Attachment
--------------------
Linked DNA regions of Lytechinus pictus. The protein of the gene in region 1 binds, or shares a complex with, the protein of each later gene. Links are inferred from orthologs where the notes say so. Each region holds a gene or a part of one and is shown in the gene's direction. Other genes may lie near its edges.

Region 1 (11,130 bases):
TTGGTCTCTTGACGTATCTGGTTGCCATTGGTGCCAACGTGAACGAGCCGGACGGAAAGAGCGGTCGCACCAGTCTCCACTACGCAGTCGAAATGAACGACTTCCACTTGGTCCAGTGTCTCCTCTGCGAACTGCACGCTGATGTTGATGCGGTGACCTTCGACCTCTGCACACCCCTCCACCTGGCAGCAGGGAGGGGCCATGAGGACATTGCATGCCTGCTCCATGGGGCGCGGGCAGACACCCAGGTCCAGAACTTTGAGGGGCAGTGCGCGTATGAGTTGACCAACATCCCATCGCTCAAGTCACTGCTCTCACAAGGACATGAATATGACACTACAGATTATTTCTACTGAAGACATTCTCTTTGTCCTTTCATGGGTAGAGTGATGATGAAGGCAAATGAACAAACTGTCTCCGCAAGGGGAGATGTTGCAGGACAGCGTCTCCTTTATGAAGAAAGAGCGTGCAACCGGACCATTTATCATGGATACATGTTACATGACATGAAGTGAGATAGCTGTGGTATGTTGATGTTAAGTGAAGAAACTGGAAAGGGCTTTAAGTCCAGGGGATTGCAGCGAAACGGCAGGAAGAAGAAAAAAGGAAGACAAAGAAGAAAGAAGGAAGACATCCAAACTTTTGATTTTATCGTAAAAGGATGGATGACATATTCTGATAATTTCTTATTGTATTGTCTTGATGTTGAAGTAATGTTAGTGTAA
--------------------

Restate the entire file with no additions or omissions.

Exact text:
Linked DNA regions of Lytechinus pictus. The protein of the gene in region 1 binds, or shares a complex with, the protein of each later gene. Links are inferred from orthologs where the notes say so. Each region holds a gene or a part of one and is shown in the gene's direction. Other genes may lie near its edges.

Region 1 (11,130 bases):
TTGGTCTCTTGACGTATCTGGTTGCCATTGGTGCCAACGTGAACGAGCCGGACGGAAAGAGCGGTCGCACCAGTCTCCACTACGCAGTCGAAATGAACGACTTCCACTTGGTCCAGTGTCTCCTCTGCGAACTGCACGCTGATGTTGATGCGGTGACCTTCGACCTCTGCACACCCCTCCACCTGGCAGCAGGGAGGGGCCATGAGGACATTGCATGCCTGCTCCATGGGGCGCGGGCAGACACCCAGGTCCAGAACTTTGAGGGGCAGTGCGCGTATGAGTTGACCAACATCCCATCGCTCAAGTCACTGCTCTCACAAGGACATGAATATGACACTACAGATTATTTCTACTGAAGACATTCTCTTTGTCCTTTCATGGGTAGAGTGATGATGAAGGCAAATGAACAAACTGTCTCCGCAAGGGGAGATGTTGCAGGACAGCGTCTCCTTTATGAAGAAAGAGCGTGCAACCGGACCATTTATCATGGATACATGTTACATGACATGAAGTGAGATAGCTGTGGTATGTTGATGTTAAGTGAAGAAACTGGAAAGGGCTTTAAGTCCAGGGGATTGCAGCGAAACGGCAGGAAGAAGAAAAAAGGAAGACAAAGAAGAAAGAAGGAAGACATCCAAACTTTTGATTTTATCGTAAAAGGATGGATGACATATTCTGATAATTTCTTATTGTATTGTCTTGATGTTGAAGTAATGTTAGTGTAA